Postby AreJay711 » Sat Nov 06, 2010 2:11 pm

BruceWayne wrote:
AreJay711 wrote:
The demarcations that you all are highlighting for the schools outside of HYS all have qualifiers like "If it's NYC", "if it's not a clerkship" etc. In other words you're having to strain and laser in on very specific instances to make out substantial differences.


Yea, they don't just blow the rest of the top 14 out of the water but other things equal you might as well take the better chances at CCN even if you don't think the particular situation will apply to you just in case. You still need to show up and get good grades but there is a chance that everything WILL be equal and it comes down to whether you attended Chicago or UVA. It would really suck to not consider particular circumstances and then end up missing out on your dream job. I'm not a very strong candidate for CCN but I know if I luck into Chicago or NYU I'd take it in a heartbeat.


Unless your dream job is working in a NYC/Chicago firm choosing to attend UVA over Chicago will not cause you to miss out on your "dream job". Getting below a 3.3 at UVA or getting below a 177 at Chicago will be the determinative factor in the answer to that question. This isn't Harvard vs. Georgetown.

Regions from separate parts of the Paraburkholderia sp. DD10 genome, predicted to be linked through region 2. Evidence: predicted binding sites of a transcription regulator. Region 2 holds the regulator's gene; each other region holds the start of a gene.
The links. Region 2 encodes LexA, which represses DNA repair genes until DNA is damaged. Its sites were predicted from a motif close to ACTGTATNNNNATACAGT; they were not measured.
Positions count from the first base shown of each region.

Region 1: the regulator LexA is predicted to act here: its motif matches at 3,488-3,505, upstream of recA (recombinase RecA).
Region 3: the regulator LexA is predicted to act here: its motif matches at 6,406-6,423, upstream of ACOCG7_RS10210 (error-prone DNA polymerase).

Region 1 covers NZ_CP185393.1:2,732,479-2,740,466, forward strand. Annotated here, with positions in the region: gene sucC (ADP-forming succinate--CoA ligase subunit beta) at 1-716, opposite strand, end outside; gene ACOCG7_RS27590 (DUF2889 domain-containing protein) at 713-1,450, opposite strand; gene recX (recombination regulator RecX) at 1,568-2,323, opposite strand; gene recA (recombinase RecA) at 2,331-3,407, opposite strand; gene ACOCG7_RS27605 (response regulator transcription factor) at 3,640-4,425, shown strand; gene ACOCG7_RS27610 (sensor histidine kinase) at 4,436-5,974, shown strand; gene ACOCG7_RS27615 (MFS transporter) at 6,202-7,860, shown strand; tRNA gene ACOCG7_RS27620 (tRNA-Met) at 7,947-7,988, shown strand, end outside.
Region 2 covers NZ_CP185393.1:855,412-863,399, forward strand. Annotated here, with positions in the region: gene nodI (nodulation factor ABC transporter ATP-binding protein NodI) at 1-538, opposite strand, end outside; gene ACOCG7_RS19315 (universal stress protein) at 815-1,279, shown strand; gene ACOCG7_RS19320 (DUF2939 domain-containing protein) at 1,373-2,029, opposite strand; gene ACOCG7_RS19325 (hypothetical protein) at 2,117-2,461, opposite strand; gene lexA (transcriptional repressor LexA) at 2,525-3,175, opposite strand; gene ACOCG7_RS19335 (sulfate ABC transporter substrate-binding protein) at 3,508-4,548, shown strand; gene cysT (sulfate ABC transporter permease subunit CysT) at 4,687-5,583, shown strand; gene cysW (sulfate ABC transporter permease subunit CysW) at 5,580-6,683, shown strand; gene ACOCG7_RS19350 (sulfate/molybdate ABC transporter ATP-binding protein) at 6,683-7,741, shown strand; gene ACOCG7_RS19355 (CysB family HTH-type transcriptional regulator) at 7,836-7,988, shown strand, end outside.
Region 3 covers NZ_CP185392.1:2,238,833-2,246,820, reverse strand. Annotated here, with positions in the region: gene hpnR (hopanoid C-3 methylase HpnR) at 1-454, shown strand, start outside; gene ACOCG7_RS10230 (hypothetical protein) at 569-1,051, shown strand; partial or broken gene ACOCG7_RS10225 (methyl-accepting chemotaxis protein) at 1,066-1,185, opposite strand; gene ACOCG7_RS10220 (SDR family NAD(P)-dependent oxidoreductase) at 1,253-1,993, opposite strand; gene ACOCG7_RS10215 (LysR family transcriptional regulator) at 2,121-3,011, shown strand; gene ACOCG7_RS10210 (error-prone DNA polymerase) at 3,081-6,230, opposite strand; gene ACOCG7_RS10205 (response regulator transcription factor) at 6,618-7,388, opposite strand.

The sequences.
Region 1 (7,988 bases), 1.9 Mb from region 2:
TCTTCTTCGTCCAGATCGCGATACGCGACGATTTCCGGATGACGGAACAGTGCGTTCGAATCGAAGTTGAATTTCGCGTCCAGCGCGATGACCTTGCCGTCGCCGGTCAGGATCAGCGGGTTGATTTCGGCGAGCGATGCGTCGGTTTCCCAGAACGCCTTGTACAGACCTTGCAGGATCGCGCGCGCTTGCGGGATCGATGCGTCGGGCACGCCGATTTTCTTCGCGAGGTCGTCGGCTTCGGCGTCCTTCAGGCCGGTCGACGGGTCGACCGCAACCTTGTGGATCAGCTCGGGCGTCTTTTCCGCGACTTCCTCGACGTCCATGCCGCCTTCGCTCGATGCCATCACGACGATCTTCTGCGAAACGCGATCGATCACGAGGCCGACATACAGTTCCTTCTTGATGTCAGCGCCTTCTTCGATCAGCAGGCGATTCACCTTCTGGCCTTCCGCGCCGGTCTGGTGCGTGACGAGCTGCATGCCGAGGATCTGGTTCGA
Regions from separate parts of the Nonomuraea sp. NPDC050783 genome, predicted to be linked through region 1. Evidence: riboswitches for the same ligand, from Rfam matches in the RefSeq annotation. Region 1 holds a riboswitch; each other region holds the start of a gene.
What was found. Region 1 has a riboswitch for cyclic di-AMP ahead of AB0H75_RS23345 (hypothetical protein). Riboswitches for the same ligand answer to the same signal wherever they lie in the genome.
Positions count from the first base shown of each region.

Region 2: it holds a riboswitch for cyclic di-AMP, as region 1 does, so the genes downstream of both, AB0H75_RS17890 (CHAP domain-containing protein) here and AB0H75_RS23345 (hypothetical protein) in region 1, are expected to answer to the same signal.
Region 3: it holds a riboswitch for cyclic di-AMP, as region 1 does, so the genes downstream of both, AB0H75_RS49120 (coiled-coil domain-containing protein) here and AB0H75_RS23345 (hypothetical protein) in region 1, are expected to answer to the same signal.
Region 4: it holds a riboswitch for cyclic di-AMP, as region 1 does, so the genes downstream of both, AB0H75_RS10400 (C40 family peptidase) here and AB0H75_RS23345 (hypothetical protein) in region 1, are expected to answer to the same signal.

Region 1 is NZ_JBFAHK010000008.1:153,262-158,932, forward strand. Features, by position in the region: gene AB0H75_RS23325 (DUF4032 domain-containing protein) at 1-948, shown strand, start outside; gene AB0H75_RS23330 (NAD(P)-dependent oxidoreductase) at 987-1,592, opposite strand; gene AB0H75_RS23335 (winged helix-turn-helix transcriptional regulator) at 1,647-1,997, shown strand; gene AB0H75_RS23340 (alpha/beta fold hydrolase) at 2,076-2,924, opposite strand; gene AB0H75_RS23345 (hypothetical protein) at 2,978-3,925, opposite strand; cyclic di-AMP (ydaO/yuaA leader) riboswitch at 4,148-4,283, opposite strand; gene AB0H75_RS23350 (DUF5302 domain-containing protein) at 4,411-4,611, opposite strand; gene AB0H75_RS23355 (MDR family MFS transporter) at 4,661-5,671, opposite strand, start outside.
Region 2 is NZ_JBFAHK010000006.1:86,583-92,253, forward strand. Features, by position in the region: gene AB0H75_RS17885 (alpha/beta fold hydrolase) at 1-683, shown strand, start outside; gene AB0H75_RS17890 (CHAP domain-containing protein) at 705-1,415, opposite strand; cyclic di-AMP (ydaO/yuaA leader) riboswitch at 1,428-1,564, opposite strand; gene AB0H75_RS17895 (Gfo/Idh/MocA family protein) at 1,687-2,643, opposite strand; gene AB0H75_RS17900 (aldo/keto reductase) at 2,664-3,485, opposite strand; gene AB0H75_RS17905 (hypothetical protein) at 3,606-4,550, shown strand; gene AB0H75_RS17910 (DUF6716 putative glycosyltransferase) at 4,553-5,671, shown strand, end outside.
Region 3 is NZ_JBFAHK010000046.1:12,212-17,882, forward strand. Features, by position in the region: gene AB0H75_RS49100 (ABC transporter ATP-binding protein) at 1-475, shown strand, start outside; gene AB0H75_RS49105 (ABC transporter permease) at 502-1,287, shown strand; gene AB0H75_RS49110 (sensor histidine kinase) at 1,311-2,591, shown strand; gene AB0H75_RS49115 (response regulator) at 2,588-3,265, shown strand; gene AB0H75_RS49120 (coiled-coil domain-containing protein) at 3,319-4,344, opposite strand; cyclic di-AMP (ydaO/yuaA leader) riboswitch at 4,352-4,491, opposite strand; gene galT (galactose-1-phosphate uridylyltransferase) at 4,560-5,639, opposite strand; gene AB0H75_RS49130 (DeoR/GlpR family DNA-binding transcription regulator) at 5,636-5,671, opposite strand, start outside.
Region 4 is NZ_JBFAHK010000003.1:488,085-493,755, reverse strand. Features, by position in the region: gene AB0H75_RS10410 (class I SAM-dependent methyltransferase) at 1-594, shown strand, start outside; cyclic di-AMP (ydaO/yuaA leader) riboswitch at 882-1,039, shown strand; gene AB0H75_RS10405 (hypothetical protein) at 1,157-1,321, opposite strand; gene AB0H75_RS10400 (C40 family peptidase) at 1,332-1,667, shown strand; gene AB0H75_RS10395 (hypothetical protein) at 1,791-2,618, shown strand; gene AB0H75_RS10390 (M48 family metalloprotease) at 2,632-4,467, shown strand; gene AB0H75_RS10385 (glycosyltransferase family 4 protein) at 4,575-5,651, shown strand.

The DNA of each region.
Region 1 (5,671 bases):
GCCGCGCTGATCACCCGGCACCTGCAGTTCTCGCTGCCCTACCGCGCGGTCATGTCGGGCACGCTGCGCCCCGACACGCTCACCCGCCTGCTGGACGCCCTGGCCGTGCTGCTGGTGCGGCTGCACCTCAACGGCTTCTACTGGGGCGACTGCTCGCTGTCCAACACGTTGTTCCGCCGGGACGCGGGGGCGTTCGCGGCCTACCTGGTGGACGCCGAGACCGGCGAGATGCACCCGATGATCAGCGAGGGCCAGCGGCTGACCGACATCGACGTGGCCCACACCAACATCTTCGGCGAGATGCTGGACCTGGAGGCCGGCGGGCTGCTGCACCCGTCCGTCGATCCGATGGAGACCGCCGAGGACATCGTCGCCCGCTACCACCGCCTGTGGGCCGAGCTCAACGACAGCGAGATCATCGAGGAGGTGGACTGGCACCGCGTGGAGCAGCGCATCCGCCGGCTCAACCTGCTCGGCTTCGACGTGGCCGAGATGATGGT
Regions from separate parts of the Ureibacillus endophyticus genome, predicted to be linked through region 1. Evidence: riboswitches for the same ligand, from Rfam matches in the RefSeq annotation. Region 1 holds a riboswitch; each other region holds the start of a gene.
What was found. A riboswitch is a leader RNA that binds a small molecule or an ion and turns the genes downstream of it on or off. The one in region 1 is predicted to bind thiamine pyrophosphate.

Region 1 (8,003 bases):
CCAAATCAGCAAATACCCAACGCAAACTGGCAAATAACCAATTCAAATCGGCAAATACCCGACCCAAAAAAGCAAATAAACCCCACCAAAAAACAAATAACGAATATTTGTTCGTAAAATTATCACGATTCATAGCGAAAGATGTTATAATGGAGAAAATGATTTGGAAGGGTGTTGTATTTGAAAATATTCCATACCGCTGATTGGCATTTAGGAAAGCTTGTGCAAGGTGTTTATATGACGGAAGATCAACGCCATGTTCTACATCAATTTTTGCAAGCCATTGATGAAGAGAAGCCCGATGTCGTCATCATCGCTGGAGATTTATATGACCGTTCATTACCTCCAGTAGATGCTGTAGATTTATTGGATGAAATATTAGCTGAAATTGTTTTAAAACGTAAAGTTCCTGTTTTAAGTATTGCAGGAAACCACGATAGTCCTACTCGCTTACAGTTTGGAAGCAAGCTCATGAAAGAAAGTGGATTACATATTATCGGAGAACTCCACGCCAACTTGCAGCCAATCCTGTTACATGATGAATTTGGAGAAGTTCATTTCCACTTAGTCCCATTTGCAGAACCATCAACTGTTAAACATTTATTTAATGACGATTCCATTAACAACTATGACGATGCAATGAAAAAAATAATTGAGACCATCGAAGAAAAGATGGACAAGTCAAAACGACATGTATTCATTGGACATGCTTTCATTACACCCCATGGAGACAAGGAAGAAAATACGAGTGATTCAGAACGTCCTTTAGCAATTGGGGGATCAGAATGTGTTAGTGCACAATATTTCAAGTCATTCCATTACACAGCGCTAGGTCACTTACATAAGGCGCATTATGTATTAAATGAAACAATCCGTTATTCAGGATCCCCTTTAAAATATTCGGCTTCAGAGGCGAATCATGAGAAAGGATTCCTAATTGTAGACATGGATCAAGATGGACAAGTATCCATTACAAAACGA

I was more along the line that top 10% Chicago > top 10% UVA. Then again it depends what your dream job is. For mine, it absolutely would make a difference, other things constant, even if it is certainly achievable from UVA.

DeweyWins
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Re: YHSCCN Differences

Postby DeweyWins » Sat Nov 06, 2010 3:26 pm

rayiner wrote:Last I checked, CLS and NYU were at 70% of OCI participants getting something, so probably 60% overall. .

That sounds about right. I know that only 40 or so people didn't do EIP this year at CLS.

So assuming a c/o about 400, and assuming 70% got something at OCI, that means 63% of the total class will be in biglaw this summer.